Scholars of religion can study the practice and administration of Catholicism in the California missions and the lives of California’s Franciscans
Social historians can study the structure and growth of the missions and the secular communities of Spanish and Mexican California
Genealogists can more easily trace and identify the people who lived in California from 1769 to 1850
Historians of colonial America can more easily incorporate regions and peoples beyond the eastern seaboard into the narrative of our country’s early history, and
Scholars can attain an increased awareness of the tremendous diversity that has long characterized the people of the Golden State and the American Southwest

DAY 13 VENTURA BOULEVARD WALK ENTERS TARZANA

CHERISHING OUR VALLEY         0213

A warm sunny day in the San Fernando Valley as I began the Tarzana segment of my trek along Ventura Boulevard. Here are a few images from Corbin Avenue to Tampa.

 Flying swan - wall of a burrito stand in Tarzana.

 Street side landscaping - Gas station in Tarzana

 World famous Fleetwood Square building in Tarzana

 Tile samples at the entrance of a Tarzana kitchen store.


 Mariachi musician - Sol y Luna - Tarzana, California

 Logo of Sol y Luna Restaurant in Tarzana - the food is as good as its decorations. 

 Carved wooden waiting bench at entrance to Sol y Luna Restaurant in Tarzana.

 Door of Mexican arts and crafts  store adjacent to Sol y Luna restaurant in Tazana.

 Copper decorative urn in front of a Tarzana beauty shop

 Bus Bench Art.

 The Museum's tree in Tarzana - purchased and planted by 
The Museum Community in 2011.
It's doing just fine. 

 Tampa Avenue and Ventura Boulevard - Tarzana

 Saint James Presbyterian Church in Tarzana.

 Window of Recon cutlery and emergency supply store. 19423 Ventura

Military pins - Rincon store in Tazana

CLIO INSPIRES A MUSEUM FOR THE SAN FERNANDO VALLEY

CHERISHING OUR VALLEY          2013

     The Sacred Muses were believed of the ancient world to be the source of civilization. It was (or is, if you are so inclined) through their inspiration that "civic harmony" occurs. Most people today believe that the Muses came into western philosophy through the ancient Greeks. However, the Muses have a very good chance of being a much older source of "inspiration" and Indo-European in origin.
    In other words the Muses were ancient in the time of Alexander the Great and Aristotle.

 The Muse Clio
excerpted from The Nine Muses - acrylic on canvas
 San Fernando Valley artist Charles Sherman
The Goddess Project - Los Angeles 1988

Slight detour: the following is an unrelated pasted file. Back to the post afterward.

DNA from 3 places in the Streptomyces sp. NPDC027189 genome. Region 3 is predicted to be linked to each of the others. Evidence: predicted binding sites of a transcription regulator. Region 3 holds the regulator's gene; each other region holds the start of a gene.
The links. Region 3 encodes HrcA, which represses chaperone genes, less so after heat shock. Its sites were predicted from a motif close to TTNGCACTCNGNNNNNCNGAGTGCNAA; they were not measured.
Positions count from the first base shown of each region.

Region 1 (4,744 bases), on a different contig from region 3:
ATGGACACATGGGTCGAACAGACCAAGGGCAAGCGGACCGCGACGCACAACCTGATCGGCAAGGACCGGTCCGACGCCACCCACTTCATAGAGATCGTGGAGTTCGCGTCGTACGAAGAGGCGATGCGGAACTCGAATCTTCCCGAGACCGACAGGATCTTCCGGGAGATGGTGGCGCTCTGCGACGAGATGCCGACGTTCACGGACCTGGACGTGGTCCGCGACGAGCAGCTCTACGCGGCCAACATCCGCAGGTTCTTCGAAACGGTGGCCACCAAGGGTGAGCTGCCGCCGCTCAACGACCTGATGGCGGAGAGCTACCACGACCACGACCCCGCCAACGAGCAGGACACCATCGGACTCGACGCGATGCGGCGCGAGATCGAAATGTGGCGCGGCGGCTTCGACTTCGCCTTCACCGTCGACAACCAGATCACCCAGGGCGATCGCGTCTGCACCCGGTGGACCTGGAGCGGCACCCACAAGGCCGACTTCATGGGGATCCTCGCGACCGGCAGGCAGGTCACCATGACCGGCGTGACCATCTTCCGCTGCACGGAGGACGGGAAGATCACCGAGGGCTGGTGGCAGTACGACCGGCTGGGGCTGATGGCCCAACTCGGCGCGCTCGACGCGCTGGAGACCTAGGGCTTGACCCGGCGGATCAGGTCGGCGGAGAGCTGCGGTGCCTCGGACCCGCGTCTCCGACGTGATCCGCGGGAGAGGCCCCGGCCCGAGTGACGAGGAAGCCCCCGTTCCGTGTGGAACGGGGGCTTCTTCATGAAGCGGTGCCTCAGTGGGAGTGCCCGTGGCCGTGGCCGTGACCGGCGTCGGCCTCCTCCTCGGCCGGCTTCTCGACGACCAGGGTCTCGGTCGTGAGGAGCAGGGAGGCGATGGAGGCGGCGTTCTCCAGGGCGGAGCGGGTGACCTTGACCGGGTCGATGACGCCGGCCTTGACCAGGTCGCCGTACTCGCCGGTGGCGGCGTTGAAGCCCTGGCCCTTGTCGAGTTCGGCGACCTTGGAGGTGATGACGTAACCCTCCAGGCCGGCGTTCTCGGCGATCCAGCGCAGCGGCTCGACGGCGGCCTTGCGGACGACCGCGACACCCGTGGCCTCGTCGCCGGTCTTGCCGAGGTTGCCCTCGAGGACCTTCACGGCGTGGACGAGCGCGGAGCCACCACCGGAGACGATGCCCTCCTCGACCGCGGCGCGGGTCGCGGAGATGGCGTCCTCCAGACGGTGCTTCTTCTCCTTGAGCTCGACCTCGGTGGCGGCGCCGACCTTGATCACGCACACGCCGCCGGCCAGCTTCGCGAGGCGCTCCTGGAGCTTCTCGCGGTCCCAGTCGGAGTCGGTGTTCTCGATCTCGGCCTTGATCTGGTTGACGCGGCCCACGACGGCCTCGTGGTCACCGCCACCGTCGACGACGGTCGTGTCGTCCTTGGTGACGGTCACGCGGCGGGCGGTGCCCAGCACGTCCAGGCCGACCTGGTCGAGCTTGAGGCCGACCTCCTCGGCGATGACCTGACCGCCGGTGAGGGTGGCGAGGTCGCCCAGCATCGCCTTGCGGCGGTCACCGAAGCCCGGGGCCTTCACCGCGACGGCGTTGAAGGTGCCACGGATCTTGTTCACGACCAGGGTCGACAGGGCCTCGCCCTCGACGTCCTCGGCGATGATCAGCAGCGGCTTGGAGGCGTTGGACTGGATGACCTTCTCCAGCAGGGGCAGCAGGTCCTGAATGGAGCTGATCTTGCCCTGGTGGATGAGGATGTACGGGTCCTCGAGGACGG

Since we are at the onset of Spring, it is quite appropriate that The Museum Community pays homage to the the spirit Clio, one of the nine Sacred Muses of antiquity. Clio was honored by our ancestors at the beginning of Spring. She is the Muse of History and Memory of things past. Her demi-god son Hyacinth was slain and buried in the earth, to burst forth in life symbolized by the spring blossoms of the hyacinth and iris, at the vernal equinox.
    The inspiration found in the history of the San Fernando Valley, when uncovered in its richness will most assuredly add to the civic harmony of our great city. If you agree, we'd like to hear from you.
   Jerry Fecht      818-347-9665   The Museum of the San Fernando Valley

MORE IMAGES FROM CHALK HILL

CHERISHING OUR VALLEY         2013

On day 11 of my walking trek from Calabasas to the Cahuenga Pass, I took these images from the top of historic Chalk Hill. I just now found them, and hope you will agree that they should be included in the documentation of my adventure.

 This structure is being built at the site of the historic Valley Music Center on Chalk Hill.

 The top of Chalk Hill in Woodland Hills

 Half-timbered office building at the summit of Chalk Hill. (click on images to enlarge them.)


REACHING THE MUSEUM


At present, The Museum of the San Fernando Valley does not have an exhibit space. Under the leadership of our newly elected President, Scott Sterling, we are working hard at it.


The Museum of the San Fernando Valley
21031 Ventura Blvd., Suite 419
Woodland Hills, CA 91364-2230

THE MUSEUM’S TELEPHONE
1 (818) 347-9665

THE MUSEUM'S EMAILS
gerald.fecht@TheMuseumSFV.org
info@TheMuseumSFV.org
THE MUSEUM’S BLOG
THE MUSEUM’S WEBSITE
www.TheMuseumSFV.org

Tuesday, March 19, 2013

A MANIFESTO FOR MURALS

“A Manifesto for Murals” – Panel Discussion at The Madrid Theatre
 “A Manifesto for Murals” discussion panel event will be held on Tuesday, April 16th from 7 - 9 pm.  Doors will open at 6:30 pm.  Panelists will be Kent Twitchell (the godfather of L.A. murals), Judy Baca (Executive Director and Founder of Social and Public Art Resource Center – SPARC) , Cheech Marin (actor, producer, avid collector of Chicano art and a huge mural supporter), Levi Ponce (upcoming Chicano mural artist whose art has turned Pacoima into  an outdoor gallery), Isabel Rojas-Williams (Executive Director of Mural Conservancy of Los Angeles), and Felicia Filer (Director of the Public Art Division for the Department of Cultural Affairs, City of Los Angeles). The panel discussion will be moderated by founder of The Museum. Dr. Gerald Fecht.